>> Darkwood

Finished at Nightmare difficulty on PS4

This is a difficult and unforgiving game. Be patient. Respect the woods.

-- Darkwood

Darkwood is a great survival and horror game with a top-down camera/perspective. The game is about an amnesiac trapped deep within a paranormal forest who must escape its warped ecosystem and inhabitants or else be consumed it. While trying to survive, every day the player has 12 minutes of light to scavenge and explore the forest and 5 minutes of darkness to hunker down in a hideout and survive the deadly creatures and random events which is the primary game loop. What makes this game special is its emphasis on challenge with its finite resources, item scarcity, stiff combat, weapon durability, low health, limited sight and permadeath which all provide a gripping mechanical tension. Compounding the difficulty, the horror taps into the fear of the unknown with its visual line of sight or darkness, tense sound design, procedurally generated maps, nightly threats, ambiguous characters and consequences overall creating a tense and atmospheric horror experience. While it only has two chapters and an epilogue, this can take around 25 hours on fully exploring the world and story including the multiple deaths or runs incurred.

>> Thoughts

Aside from its nicely executed resource survival aspect, the interesting aspect of this game is its horror and challenge stemming from it. Horror is hard to define and quite subjective based on personal and past experiences. Instead, several aspects of the game build an oppressive and terrifying atmosphere that overall create a strong horror gameplay experience.

The first noteworthy thing is the top-down perspective itself which is an unconventional choice for horror. With this perspective, it uses an intriguing lighting system based on the character's directional vision cone which can be obstructed and everything else darkened and masked/disguised until seen directly. While the player can see the whole screen, they can only see what the player character does and the game plays with that fear of the unknown such as hidden enemies, traps or simply unknown creatures moving in the dark. Since the game forces the player to hunker down every night, the player feels helpless against this darkness and must accept that it cannot be conquered.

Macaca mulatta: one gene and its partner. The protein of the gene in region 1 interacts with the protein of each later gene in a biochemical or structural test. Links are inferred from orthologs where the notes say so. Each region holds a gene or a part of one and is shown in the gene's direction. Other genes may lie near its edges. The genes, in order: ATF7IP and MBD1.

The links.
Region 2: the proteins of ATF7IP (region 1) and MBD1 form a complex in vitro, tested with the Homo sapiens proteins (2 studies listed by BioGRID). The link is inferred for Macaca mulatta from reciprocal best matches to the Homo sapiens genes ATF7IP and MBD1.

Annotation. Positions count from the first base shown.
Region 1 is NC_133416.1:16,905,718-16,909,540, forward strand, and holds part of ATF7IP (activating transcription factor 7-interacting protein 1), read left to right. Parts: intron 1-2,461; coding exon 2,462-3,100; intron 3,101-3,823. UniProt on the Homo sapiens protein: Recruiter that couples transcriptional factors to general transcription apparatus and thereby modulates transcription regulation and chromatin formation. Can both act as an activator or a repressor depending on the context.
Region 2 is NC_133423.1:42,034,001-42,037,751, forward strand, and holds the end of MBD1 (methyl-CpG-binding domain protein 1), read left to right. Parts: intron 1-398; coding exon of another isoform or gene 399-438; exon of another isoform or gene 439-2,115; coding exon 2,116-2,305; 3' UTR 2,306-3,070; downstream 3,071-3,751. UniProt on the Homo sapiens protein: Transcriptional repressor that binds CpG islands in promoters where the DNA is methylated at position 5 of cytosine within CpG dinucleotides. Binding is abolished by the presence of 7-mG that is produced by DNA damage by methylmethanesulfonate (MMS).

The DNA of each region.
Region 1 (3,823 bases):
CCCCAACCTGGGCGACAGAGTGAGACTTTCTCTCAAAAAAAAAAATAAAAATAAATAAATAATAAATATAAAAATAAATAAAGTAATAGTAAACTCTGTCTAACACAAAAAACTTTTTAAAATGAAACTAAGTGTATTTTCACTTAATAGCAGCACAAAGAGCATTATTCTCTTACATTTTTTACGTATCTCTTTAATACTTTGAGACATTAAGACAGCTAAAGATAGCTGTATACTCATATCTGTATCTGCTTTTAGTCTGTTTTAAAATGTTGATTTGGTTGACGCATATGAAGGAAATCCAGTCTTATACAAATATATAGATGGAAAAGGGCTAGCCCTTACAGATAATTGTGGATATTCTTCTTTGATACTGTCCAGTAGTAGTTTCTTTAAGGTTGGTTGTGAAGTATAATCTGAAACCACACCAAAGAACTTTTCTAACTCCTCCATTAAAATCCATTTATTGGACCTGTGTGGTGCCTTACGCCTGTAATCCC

Since sight is unreliable, directional audio cues can alert the player from nearby enemies or items by their growls or pulse. During the night, this alertness is heightened where other audio cues such as footsteps, opening doors or banging induce paranoia and stress until the harmony of daybreak. The background and ambient music specially after the night builds the slow and creeping fear and the relief appropriately.

Aside from traps, the primary threat of this game are the enemies. The stamina-based combat system of this game is stiff and rigid as the player needs weapons which cost resources to use and repair as well as risky with the high damage from enemies, unrewarding loot drop and specially permadeath. The player must efficiently scavenge materials for weapons and defense as the night enemies will eventually find the player and require combat to maintain a safety zone. Enemies do not get easier and the resources required increase which feed into the game's resource scarcity. Even if a daily trader NPC trades goods, the aggression increases over time and so is the average resources required. By making enemies and combat dangerous and resource intensive, the player is must always be careful and respect the woods.

Lastly without a tutorial, the game wants the player to begin and expect the discomfort and uncertainty of the world. Even the characters including the player's are strange humans physically or mentally affected by the forest which defy reality and sanity. Their stories and requests are vague and hide or lack information which complicates the player's actions and expectations. By the end of the game, the player may have escaped the forest, but not understood it and possibly changed for the worst by it. The game does not happy endings or resolutions and this feeling of ambiguity reaches the player

A minor point, the skills progression provide interesting powers and abilities specially at higher levels but requires a negative trait at each tier level or roughly for every two upgrades which is interesting. While I like the negative traits threaten survival, they are somewhat too strong where it might be better not to level up. Personally in my runs, most active skills can only be activated once a day that I forgot about them as well as the passive one. The skills are not badly designed but rather my play style does not use/encourage skills and perhaps should not have dealt with the side-effects. Looking back, the level progression is surprisingly optional and engaging with it provides an interesting and conscious trade-off while supporting the idea of being mutated by the forest and the challenging nature of the game itself. After finishing the game, I suggest trying out new runs without skills or randomly selecting them to spice them up.

The game overall presents a tense horror gameplay that is well balanced and designed. It could use some personal improvements such as inventory sorting, the ability to skip dream sequences, more nightly events, more skills/traits and so on but it is fine as is. My advice to new players is begin the game at Nightmare difficulty as well so that decisions and mistakes have tangible tension or loss. I am happy to recommend this horror game but remember to respect the forest.